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Emirati publishers boost cultural exchange with India
By A Staff Reporter January 10, 2019
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NEW DELHI: The Emirates Publishers Association (EPA) has introduced publishers, authors, and cultural entities in India to specific aspects of their successful experiences in Brazil and Latin America, which can be extended into Indian and other markets to boost cultural exchanges through strengthening the literary translations movement and other cross-cultural initiatives.

This was done at a session organised by the EPA on Jan.9, and titled ‘Latin America Experience: How to apply this experience in India and other markets?’, at the on-going edition of the New Delhi World Book Fair (NDWBF 2019), which is celebrating Sharjah as guest of honour.

Panellists Tamer Said, Managing Director of the Kalimat Group – the first publishing house in the UAE dedicated solely to publishing Arabic children’s books; Ali Al Shaali, Vice President, Emirates Publishers Association (EPA) and Founder of Al Hudhud Publishing and Distribution, came together in a discussion moderated by Rawan Dabbas, and shed light on the impact of cultural exchange and ways to make it successful across markets by leveraging certain similarities that exist across publishing sectors worldwide.

Highlighting the importance of exchanging local expertise to enrich international publishing practices, Al Shaali noted, “There are several factors that have contributed to placing the UAE’s local publishing industry at the forefront of the Arab publishing scene and consolidate its stature in the global publishing landscape. When we presented these in Latin America last year during Sharjah’s participation as guest of honour at the Sao Paulo International Book Fair, several publishers and cultural entities identified commonalities in the ambitions and interests of the two markets, which we have been actively exploring since.


“The current situation of the India–UAE cultural relationship is at its very optimal, and we have numerous opportunities to build on this relationship. We are keen to strengthen our interactions with Indian publishers and explore ways we can adapt our successful experiences in another international market to benefit theirs.” In applying successful international experiences to different markets, Al Shaali stressed on certain professional must-do’s to ensure long-term success. “In the translations process, the rights of the author are paramount – it is sacrosanct to the way EPA functions. In Brazil, we had a thorough plan of the books we wanted to look into for Arabic translations. Children’s literature was on top of our list because we are continually striving to bring new cultural experiences to local children by making available to them in the Arabic language, diverse voices from around the world to enrich their formative years of learning, understanding the world they live in and develop complete personalities.”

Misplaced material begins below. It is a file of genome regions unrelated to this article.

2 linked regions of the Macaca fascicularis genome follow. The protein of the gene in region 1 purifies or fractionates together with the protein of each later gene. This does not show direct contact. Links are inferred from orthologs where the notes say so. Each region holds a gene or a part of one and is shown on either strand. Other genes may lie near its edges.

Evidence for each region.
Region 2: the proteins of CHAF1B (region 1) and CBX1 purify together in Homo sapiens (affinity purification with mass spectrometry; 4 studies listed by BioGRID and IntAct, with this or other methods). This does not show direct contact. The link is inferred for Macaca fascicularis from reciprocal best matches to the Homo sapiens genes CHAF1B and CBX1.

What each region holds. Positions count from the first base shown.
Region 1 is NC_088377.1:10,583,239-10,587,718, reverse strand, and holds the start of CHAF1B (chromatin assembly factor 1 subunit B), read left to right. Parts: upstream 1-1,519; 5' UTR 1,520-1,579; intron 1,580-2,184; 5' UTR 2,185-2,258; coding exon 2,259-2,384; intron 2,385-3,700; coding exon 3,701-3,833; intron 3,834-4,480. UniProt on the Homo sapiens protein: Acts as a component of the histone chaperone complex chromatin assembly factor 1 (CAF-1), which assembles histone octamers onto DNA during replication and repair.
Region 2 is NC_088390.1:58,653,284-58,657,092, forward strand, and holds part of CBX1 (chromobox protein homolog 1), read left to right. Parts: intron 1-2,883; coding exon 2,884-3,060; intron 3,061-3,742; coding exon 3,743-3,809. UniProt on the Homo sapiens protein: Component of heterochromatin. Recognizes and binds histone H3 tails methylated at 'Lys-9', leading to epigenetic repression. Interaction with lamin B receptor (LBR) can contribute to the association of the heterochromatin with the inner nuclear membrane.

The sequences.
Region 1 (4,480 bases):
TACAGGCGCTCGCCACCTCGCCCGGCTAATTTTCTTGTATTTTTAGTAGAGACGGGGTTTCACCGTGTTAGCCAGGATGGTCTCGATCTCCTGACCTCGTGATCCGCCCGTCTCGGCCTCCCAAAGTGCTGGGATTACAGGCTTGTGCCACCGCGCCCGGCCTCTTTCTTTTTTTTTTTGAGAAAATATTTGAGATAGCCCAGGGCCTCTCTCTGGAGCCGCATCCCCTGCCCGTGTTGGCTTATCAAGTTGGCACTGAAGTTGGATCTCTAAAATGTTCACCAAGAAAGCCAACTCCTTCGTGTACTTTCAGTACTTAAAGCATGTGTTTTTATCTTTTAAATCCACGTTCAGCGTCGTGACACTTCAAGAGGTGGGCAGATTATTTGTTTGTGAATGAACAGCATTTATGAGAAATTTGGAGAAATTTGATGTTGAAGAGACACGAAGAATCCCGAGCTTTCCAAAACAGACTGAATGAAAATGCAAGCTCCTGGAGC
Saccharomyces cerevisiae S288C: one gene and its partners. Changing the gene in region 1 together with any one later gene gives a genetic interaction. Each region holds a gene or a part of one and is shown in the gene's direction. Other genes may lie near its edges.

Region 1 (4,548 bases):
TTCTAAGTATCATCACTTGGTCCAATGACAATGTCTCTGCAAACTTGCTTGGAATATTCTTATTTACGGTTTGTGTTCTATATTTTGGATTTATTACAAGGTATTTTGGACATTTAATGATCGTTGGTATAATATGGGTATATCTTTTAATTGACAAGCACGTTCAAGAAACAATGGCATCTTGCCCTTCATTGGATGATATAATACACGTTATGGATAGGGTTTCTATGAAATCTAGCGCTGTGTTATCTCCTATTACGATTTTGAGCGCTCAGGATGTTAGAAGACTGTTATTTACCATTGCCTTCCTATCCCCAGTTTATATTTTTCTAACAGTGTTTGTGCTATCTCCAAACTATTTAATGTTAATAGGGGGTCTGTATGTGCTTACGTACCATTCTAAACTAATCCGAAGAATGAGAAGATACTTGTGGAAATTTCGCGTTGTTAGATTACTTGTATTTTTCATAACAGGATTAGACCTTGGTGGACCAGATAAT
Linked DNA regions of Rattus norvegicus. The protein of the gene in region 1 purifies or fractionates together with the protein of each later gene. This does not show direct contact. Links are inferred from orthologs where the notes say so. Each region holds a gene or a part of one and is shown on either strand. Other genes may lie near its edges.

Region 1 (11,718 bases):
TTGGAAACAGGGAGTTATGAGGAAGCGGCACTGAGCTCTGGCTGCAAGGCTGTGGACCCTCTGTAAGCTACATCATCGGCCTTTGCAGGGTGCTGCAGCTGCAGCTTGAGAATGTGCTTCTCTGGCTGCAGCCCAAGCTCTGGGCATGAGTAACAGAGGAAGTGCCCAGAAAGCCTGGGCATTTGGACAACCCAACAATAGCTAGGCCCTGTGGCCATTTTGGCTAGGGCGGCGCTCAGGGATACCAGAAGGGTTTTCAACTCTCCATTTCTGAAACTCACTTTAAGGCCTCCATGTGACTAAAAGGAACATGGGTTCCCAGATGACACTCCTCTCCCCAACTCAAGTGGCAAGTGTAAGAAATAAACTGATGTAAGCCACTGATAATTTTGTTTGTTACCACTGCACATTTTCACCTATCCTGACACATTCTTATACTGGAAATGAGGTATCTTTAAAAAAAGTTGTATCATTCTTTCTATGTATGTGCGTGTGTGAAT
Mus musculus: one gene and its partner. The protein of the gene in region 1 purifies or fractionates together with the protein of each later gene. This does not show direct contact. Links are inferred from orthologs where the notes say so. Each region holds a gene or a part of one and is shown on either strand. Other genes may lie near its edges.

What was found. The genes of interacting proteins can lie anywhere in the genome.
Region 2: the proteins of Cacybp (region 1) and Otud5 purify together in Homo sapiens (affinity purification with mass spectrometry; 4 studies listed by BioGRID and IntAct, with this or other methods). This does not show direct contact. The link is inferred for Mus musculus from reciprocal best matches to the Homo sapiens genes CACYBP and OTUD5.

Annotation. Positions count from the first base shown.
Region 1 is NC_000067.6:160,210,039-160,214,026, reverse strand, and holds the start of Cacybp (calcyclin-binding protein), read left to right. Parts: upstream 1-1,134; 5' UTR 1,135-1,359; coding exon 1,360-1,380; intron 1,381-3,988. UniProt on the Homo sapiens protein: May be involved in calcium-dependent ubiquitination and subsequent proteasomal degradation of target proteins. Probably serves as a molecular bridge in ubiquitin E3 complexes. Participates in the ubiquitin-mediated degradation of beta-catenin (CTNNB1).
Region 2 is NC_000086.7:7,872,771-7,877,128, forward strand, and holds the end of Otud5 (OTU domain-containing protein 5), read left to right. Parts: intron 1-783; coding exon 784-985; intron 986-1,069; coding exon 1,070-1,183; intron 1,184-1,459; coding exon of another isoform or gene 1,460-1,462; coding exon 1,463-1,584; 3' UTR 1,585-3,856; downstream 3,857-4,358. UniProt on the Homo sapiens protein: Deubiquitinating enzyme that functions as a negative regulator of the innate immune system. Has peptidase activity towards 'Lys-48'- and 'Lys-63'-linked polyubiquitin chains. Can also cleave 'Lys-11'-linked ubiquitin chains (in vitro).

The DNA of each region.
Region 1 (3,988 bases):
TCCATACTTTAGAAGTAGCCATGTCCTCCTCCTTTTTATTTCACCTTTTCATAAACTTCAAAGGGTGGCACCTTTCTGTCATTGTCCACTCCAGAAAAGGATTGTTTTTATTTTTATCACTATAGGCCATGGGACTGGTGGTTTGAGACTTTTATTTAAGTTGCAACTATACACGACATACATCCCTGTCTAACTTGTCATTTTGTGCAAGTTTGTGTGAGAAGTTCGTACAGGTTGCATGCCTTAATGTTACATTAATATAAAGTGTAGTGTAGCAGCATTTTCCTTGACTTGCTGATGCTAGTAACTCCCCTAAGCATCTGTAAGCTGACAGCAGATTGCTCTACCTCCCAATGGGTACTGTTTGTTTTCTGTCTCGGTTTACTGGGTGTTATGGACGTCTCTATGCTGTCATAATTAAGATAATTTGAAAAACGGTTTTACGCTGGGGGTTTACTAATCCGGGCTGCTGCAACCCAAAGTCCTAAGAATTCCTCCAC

Tamer Said shed light on the challenges faced while translating works, and said that the challenge grows in a market where the country speaks 30 different languages, and literary works in all these different languages emerge from specific cultural contexts.

He noted: “Kalimat Group’s challenge while translating, especially for children, has been most about retaining the beauty and quality of the original text, while making the narrative relatable to young Arabic language readers. Thus, taking feedback from our readers about their experience of the book’s content and language is integral to the way we work.” Talking specifically about his India experience, Tamer added: “This is my first visit to India and I’m blown away by the cultural diversity of this nation. Through a closer look at the Indian publishing market, I realise that our challenges in trying to promote translation and exchange with this country are taller – especially when we consider regional Indian languages.

The UAE’s publishing landscape is very different from India’s, and in this differences I see endless opportunities to collaborate and grow.” Both speakers expressed their conviction that mutual knowledge is the key to fruitful business and productive cultural exchange, and have encouraged Indian publishers to meet the various Emirati publishers and cultural entities visiting the book fair, particularly the children’s book specialists to gain detailed insight into the UAE’s publishing landscape.

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